We’ve all been there — sitting at home and suddenly hearing bangs, clinks and cracks coming from our homes. But what are these things that go bump in the night and should you be worried? Let’s start by saying, they probably aren’t your late Aunt Sally.
The good news is that most of these noises can be safely ignored. But if you hear these sounds coming from your plumbing, listen closely, as they may indicate a more serious issue.
Here are some reasons for noisy pipes and what you can do about them:
This noise indeed sounds like someone is banging a hammer against your pipes! It happens when a faucet is opened, allowed to run for a bit, then quickly shut — causing the rushing water to slam against the shut-off valve.
To remedy this, you’ll need to check and refill your air chamber. Air chambers are filled with — you guessed it — air and help absorb the shock of moving water (that comes to a sudden stop). Over time, these chambers can fill with water, making them less effective.
You’ll want to turn off your home’s water supply, then open ALL faucets (from the bathroom sink to outdoor hose bib) to drain your pipes. Then, turn the water back on and hopefully the noise stops! If you’re still hearing the sound, give us a call to examine further.
Whistling sounds can be frustrating, as sometimes the source isn’t easily identified. However, if you can pinpoint which faucet or valve that may be the cause, you’ll likely encounter a worn gasket or washer — an easy fix if you replace the worn parts!
Whistling sounds from elsewhere can mean a number of things — from high water pressure to mineral deposits. Your best plan of attack here is to give our plumbing experts a call. We’ll be able to determine where the noise is coming from and what the cause may be, then recommend an effective fix!
Cracks or Ticks
Cracking or ticking typically comes from hot water going through cold, copper pipes. This causes the copper to expand resulting in a cracking or ticking sound. Once the pipes stop expanding, the noise should stop as well.
Pro tip: you may want to lower the temperature of your water heater to see if that helps lessen the sound, or wrapping the pipe in insulation can also help muffle the noise.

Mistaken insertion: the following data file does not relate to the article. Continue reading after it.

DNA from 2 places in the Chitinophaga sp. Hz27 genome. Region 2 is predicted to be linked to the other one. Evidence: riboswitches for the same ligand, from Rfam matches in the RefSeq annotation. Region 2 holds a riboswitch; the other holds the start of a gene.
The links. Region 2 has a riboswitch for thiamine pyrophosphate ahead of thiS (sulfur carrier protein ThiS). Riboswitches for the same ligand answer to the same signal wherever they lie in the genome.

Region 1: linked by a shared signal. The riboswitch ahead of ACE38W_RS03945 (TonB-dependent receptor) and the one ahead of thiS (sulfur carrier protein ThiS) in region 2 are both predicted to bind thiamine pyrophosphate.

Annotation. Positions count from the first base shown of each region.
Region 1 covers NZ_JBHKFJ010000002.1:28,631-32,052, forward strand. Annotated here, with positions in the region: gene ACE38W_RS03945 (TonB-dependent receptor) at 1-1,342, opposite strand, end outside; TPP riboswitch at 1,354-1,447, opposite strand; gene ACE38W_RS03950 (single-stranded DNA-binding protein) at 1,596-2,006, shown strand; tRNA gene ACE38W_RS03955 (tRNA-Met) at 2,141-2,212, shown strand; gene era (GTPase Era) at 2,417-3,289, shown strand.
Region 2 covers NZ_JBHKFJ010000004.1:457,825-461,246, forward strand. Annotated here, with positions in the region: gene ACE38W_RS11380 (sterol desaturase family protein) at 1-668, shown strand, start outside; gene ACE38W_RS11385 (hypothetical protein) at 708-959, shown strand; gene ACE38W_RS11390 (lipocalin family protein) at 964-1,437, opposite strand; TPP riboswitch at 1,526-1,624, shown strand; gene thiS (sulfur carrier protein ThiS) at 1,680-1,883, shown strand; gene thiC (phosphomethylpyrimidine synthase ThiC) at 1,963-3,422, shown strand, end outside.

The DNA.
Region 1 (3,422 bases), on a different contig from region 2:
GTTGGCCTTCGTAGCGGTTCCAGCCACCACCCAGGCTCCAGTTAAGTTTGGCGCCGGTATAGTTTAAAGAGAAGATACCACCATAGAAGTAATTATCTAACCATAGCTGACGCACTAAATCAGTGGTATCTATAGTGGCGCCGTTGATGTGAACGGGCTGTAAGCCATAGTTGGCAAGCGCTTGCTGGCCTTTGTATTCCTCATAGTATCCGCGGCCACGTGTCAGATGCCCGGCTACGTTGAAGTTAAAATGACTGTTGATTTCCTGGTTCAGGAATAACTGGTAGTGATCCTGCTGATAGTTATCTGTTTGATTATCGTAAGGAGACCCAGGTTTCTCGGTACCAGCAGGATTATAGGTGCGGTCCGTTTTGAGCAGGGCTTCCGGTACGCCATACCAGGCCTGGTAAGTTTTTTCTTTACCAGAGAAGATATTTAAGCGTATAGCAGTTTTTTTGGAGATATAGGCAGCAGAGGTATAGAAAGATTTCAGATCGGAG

Bangs typically come from water pressure that’s too high. To test for high water pressure, get a pressure gauge and attach it to your faucet. Water pressure should be no higher than 80 psi (pounds per square inch) and also no lower than 40 psi. If you find a number greater than 80 psi, then you’ve found your problem!
Next step is to give us a call in order to install a pressure regulator. Trust us, you don’t want to wait to resolve this issue. Not only is the sound annoying, but high water pressure can be destructive to your home — including damaging certain appliances, like your washer and dishwasher.
You might be accustom to the slow quiet drip your kitchen faucet makes. You might have even tuned out your bathroom sink dripping and drabbing all day long — but it’s time to find its cause.
A slow drip could signify a variety of easy to fix issues, such as a worn out O ring, or loose part. And by ignoring the drip, you could be wasting up to 2,000 gallons of water a year! So start conserving water — get it looked at ASAP.
For Noisy Pipes, Contact Essig Plumbing & Heating for Professional Plumbing Help
When it comes to plumbing issues — from noisy pipes to leaky faucets — the professionals at Essig Plumbing & Heating have you covered! We are fast, reliable, and on standby for all your emergency plumbing needs 6 days a week. Give us a call today at (610) 557-3302 or schedule your appointment online!